The icebreaker Polarstern floated on the transpolar drift stream, frozen in sea ice, for nearly a year. On board were about a hundred scientists and crew members who were braving the polar winter to study climate change in the Arctic. I was there too, photographing the first leg of the MOSAiC expedition—the Multidisciplinary drifting Observatory for the Study of Arctic Climate. It was the longest and largest Arctic expedition in history and, for me, a gift from the universe.
Four years earlier I’d fallen under the spell of the ice and cold on my first Arctic assignment. When I returned home, I vowed to devote my photography to the fragile polar environment that had mesmerized me. Shortly afterward I heard about MOSAiC and knew I had to go.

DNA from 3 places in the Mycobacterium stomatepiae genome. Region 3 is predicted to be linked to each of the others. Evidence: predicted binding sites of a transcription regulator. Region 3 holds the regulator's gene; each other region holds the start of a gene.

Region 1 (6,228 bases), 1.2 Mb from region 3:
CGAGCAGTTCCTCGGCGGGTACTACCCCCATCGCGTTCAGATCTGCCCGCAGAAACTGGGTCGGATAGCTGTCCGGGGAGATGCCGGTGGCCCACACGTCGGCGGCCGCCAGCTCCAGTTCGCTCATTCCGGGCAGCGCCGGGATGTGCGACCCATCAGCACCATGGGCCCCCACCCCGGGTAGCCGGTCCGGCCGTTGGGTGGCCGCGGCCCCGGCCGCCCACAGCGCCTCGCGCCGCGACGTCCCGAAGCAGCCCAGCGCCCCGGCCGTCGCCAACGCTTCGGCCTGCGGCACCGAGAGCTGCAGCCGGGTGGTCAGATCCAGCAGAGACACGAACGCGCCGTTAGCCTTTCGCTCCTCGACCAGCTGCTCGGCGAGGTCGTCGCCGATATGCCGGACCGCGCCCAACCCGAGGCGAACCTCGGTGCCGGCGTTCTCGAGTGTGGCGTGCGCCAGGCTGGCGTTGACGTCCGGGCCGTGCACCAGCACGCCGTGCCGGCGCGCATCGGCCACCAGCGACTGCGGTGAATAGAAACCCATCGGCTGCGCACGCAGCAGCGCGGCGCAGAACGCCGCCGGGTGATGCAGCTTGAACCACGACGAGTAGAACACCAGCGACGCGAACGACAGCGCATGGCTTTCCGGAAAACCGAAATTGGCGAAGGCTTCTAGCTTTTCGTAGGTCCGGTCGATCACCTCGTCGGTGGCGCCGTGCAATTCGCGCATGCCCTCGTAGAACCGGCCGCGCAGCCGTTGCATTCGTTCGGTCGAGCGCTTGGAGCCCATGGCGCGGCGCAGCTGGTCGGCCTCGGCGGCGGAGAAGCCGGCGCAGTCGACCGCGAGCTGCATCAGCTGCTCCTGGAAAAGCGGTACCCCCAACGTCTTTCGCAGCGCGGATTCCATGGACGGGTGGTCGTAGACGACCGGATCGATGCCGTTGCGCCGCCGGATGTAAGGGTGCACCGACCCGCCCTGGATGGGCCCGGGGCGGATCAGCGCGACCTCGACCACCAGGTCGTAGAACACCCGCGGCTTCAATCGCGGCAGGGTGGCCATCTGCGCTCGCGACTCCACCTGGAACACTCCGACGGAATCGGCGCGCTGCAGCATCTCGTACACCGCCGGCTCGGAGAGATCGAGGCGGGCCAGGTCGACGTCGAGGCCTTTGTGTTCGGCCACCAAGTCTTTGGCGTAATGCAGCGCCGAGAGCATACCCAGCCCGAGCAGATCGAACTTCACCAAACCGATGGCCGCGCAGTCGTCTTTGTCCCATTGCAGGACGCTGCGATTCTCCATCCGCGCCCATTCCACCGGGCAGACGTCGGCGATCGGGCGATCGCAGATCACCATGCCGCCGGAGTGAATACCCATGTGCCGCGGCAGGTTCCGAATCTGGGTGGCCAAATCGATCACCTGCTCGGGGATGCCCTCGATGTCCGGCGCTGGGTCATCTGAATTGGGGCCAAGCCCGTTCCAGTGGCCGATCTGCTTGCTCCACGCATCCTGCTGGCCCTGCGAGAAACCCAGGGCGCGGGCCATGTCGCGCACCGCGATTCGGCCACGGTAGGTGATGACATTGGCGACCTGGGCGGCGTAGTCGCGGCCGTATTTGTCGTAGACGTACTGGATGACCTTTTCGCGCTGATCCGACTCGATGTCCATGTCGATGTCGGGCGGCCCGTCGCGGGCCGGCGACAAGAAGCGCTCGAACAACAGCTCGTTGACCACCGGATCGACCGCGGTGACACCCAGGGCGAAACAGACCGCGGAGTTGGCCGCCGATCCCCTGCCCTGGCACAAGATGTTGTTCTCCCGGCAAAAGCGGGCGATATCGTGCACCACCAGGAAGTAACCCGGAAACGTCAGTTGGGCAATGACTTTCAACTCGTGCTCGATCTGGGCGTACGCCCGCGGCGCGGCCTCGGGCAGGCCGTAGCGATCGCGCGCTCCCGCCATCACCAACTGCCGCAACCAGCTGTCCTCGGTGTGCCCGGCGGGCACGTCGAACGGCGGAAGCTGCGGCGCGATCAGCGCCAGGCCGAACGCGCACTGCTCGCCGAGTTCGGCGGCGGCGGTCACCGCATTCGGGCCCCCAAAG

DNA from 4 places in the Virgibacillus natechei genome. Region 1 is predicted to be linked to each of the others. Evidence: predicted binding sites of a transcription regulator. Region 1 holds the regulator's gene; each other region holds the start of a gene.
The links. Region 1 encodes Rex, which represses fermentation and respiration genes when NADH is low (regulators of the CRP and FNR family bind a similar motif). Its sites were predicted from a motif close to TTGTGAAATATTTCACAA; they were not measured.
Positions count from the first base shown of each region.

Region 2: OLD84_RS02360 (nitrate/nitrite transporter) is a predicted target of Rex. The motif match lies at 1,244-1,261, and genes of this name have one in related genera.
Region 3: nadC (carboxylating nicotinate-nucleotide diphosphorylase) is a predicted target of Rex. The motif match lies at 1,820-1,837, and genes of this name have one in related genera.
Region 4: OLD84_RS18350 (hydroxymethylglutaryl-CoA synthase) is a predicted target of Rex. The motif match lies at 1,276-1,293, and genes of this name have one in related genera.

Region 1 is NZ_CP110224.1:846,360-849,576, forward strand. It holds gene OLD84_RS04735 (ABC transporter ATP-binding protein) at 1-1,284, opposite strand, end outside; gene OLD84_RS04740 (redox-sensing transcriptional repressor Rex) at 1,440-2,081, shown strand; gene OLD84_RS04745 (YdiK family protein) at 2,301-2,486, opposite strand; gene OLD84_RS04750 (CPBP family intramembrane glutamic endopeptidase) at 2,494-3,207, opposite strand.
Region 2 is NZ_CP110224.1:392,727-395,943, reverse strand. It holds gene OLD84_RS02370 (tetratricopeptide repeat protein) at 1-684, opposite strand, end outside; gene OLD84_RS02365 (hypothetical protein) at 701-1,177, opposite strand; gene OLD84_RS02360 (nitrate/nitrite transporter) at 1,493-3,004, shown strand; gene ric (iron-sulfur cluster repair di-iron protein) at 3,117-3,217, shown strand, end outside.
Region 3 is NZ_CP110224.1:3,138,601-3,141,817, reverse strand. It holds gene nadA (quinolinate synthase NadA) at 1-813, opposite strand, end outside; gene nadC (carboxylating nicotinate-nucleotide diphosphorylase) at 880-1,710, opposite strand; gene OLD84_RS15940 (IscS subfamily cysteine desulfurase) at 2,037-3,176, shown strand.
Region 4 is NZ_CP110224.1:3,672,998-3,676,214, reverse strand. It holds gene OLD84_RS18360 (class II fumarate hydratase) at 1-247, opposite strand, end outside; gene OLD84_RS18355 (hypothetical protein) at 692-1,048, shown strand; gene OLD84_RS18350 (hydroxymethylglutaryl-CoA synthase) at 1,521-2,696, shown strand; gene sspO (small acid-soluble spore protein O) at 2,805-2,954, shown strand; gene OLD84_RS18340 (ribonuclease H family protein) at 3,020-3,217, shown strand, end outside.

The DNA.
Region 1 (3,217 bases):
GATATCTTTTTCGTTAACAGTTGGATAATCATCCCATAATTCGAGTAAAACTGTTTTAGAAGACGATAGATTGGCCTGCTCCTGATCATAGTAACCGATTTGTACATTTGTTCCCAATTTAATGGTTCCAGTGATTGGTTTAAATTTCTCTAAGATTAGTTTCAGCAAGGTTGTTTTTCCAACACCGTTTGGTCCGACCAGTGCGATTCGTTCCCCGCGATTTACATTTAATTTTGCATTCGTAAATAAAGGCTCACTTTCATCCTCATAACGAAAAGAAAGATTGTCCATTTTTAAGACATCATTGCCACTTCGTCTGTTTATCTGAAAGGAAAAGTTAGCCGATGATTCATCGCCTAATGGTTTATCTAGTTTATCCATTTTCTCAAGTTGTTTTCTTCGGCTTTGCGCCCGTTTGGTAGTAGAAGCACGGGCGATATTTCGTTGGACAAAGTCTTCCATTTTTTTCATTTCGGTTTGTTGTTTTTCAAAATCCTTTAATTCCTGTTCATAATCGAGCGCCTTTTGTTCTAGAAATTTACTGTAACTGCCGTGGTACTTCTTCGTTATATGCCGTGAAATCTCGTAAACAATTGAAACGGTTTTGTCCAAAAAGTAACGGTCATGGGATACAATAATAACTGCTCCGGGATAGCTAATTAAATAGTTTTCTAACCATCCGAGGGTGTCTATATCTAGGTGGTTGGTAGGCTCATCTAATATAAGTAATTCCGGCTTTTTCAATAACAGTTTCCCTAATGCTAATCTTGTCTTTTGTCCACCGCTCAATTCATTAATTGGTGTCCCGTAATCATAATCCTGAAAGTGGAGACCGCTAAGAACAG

By the time the Polarstern set sail from Tromsø, Norway, on September 20, 2019, I’d been on nine other polar expeditions. MOSAiC was different. For one thing, the first few legs took place during the long polar night. For another, help was very far away. The ship, intentionally trapped in an ice floe, drifted close to the North Pole during winter, when the ice was thickest. If anything had gone wrong, it would have taken two or three weeks for help to arrive and then two or three more weeks to return to human habitation. We had to be prepared to handle everything ourselves—from fire to falling into frigid water to heart attacks. (Toothaches were dealt with preemptively: I was told to have my wisdom teeth removed before the trip.)